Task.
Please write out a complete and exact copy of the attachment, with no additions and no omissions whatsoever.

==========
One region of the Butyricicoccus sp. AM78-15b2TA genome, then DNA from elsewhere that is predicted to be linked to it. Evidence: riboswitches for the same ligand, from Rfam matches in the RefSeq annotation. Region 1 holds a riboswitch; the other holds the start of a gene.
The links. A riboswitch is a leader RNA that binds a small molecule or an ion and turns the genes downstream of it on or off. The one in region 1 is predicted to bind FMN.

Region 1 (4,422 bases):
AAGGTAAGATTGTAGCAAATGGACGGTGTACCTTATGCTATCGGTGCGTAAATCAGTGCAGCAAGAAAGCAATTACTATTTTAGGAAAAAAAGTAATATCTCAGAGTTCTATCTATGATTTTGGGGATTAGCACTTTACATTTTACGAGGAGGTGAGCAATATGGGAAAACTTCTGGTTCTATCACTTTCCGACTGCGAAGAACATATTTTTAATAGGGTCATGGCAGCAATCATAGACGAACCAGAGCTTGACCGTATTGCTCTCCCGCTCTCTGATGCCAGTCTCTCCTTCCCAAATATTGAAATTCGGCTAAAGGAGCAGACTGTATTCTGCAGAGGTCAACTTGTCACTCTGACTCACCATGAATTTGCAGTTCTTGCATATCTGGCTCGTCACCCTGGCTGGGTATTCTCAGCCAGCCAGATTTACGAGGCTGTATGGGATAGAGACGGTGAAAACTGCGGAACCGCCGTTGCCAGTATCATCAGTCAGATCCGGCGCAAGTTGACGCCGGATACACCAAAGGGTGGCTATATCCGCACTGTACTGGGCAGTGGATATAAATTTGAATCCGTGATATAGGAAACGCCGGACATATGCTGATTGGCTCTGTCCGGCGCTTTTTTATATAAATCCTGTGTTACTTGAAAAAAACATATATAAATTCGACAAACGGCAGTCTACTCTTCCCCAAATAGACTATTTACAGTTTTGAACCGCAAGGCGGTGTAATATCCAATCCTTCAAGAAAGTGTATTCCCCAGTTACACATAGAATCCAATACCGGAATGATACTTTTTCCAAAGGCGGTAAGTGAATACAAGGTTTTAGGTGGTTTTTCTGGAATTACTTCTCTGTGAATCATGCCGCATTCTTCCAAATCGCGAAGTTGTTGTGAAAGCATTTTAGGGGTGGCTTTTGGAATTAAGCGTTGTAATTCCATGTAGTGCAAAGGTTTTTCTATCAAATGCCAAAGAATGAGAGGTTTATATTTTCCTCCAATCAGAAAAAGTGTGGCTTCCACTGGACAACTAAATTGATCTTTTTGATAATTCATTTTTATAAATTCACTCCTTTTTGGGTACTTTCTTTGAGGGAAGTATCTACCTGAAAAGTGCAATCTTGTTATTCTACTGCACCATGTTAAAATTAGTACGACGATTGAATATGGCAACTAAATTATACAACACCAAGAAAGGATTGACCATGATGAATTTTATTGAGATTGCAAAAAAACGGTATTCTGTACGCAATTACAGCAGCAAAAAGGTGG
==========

One region of the Butyricicoccus sp. AM78-15b2TA genome, then DNA from elsewhere that is predicted to be linked to it. Evidence: riboswitches for the same ligand, from Rfam matches in the RefSeq annotation. Region 1 holds a riboswitch; the other holds the start of a gene.
The links. A riboswitch is a leader RNA that binds a small molecule or an ion and turns the genes downstream of it on or off. The one in region 1 is predicted to bind FMN.

Region 1 (4,422 bases):
AAGGTAAGATTGTAGCAAATGGACGGTGTACCTTATGCTATCGGTGCGTAAATCAGTGCAGCAAGAAAGCAATTACTATTTTAGGAAAAAAAGTAATATCTCAGAGTTCTATCTATGATTTTGGGGATTAGCACTTTACATTTTACGAGGAGGTGAGCAATATGGGAAAACTTCTGGTTCTATCACTTTCCGACTGCGAAGAACATATTTTTAATAGGGTCATGGCAGCAATCATAGACGAACCAGAGCTTGACCGTATTGCTCTCCCGCTCTCTGATGCCAGTCTCTCCTTCCCAAATATTGAAATTCGGCTAAAGGAGCAGACTGTATTCTGCAGAGGTCAACTTGTCACTCTGACTCACCATGAATTTGCAGTTCTTGCATATCTGGCTCGTCACCCTGGCTGGGTATTCTCAGCCAGCCAGATTTACGAGGCTGTATGGGATAGAGACGGTGAAAACTGCGGAACCGCCGTTGCCAGTATCATCAGTCAGATCCGGCGCAAGTTGACGCCGGATACACCAAAGGGTGGCTATATCCGCACTGTACTGGGCAGTGGATATAAATTTGAATCCGTGATATAGGAAACGCCGGACATATGCTGATTGGCTCTGTCCGGCGCTTTTTTATATAAATCCTGTGTTACTTGAAAAAAACATATATAAATTCGACAAACGGCAGTCTACTCTTCCCCAAATAGACTATTTACAGTTTTGAACCGCAAGGCGGTGTAATATCCAATCCTTCAAGAAAGTGTATTCCCCAGTTACACATAGAATCCAATACCGGAATGATACTTTTTCCAAAGGCGGTAAGTGAATACAAGGTTTTAGGTGGTTTTTCTGGAATTACTTCTCTGTGAATCATGCCGCATTCTTCCAAATCGCGAAGTTGTTGTGAAAGCATTTTAGGGGTGGCTTTTGGAATTAAGCGTTGTAATTCCATGTAGTGCAAAGGTTTTTCTATCAAATGCCAAAGAATGAGAGGTTTATATTTTCCTCCAATCAGAAAAAGTGTGGCTTCCACTGGACAACTAAATTGATCTTTTTGATAATTCATTTTTATAAATTCACTCCTTTTTGGGTACTTTCTTTGAGGGAAGTATCTACCTGAAAAGTGCAATCTTGTTATTCTACTGCACCATGTTAAAATTAGTACGACGATTGAATATGGCAACTAAATTATACAACACCAAGAAAGGATTGACCATGATGAATTTTATTGAGATTGCAAAAAAACGGTATTCTGTACGCAATTACAGCAGCAAAAAGGTGG